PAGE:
All the above-mentioned AM technologies rely on technical standards. Industry standards affect all aspects of life, ensuring the quality and reliability of products that we use daily. The use of standards saves resources and optimizes outcomes by providing unified methodologies and frameworks for harmonized collection, analysis, and implementation of data among AM stakeholders. Standards may also serve to mitigate risks involved in various aspects of AM including workplace safety, the manufacturing process, and information/data security.
Several ASTM technical committees have written standards related to the fast, growing field of AM, including the ASTM F42 Committee on AM Technologies. The F42 Committee was formed in 2009, with the objective of knowledge promotion, research stimulation, and technology implementation via development of AM standards. The F42 Committee have developed standards that support feedstock materials, process and equipment, finished AM parts (including post-processing methods, testing and characterization), and application-specific standards (e.g. automotive, aerospace, medical).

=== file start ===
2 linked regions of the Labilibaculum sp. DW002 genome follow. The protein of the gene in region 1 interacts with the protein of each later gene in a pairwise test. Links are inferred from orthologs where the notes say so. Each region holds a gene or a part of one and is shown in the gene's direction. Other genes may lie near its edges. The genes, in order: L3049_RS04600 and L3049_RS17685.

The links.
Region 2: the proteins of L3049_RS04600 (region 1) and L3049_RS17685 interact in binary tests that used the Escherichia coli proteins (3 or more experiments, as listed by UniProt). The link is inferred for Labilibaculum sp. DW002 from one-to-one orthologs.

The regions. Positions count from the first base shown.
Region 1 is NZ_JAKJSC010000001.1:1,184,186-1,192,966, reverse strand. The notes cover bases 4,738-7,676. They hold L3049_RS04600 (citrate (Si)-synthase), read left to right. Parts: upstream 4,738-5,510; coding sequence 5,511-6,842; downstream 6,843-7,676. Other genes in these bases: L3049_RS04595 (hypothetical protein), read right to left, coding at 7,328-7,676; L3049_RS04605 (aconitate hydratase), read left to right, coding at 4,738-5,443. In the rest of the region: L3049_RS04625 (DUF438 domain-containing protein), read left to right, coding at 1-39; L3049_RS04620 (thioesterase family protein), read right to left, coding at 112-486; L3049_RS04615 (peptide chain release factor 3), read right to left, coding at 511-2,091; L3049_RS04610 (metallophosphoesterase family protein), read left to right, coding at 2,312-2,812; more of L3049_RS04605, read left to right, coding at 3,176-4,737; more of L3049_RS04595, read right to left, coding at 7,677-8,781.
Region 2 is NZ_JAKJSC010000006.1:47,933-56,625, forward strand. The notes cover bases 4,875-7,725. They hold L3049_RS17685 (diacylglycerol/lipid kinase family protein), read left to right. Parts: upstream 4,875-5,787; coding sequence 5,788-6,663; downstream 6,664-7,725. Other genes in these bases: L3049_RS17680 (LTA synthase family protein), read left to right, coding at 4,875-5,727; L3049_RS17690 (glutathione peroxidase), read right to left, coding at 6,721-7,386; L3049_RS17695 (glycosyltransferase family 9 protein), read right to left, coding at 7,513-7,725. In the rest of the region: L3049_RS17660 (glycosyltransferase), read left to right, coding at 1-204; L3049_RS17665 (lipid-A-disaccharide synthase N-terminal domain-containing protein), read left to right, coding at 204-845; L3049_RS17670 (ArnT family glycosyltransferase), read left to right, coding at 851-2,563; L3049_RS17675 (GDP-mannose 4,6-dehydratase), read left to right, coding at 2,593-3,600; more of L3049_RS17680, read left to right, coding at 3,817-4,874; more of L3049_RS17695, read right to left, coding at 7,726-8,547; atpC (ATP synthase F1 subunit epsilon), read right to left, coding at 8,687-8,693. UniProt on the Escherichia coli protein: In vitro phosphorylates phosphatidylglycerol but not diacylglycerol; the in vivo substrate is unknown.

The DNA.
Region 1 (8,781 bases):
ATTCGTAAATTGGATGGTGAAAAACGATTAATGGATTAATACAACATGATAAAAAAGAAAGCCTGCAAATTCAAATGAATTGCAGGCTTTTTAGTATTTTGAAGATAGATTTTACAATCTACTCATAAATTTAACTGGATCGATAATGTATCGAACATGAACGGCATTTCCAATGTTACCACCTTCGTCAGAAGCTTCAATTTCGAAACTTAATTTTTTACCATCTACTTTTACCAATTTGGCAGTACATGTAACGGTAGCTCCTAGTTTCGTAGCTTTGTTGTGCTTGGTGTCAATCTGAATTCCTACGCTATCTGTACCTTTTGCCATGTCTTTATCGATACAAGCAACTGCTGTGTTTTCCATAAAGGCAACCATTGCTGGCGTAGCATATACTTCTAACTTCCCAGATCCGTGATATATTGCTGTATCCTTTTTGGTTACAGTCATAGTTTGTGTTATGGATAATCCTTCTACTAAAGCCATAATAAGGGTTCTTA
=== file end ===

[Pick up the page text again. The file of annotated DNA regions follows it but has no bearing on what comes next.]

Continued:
ASTM F42 Committee is unique amongst ASTM Committees because of its close working relationship with ISO Technical Committee 261 on Additive Manufacturing (ISO TC261), which was formed in 2011. The F42/TC261 partnership has helped the technical community interact and cooperate within the same framework, facilitating the adoption and use of AM technologies. Such streamlining through harmonized, international standards will reduce duplication of efforts, and allow the community to fully leverage AM technologies by focusing on continual quality improvement rather than incompatibilities among standards.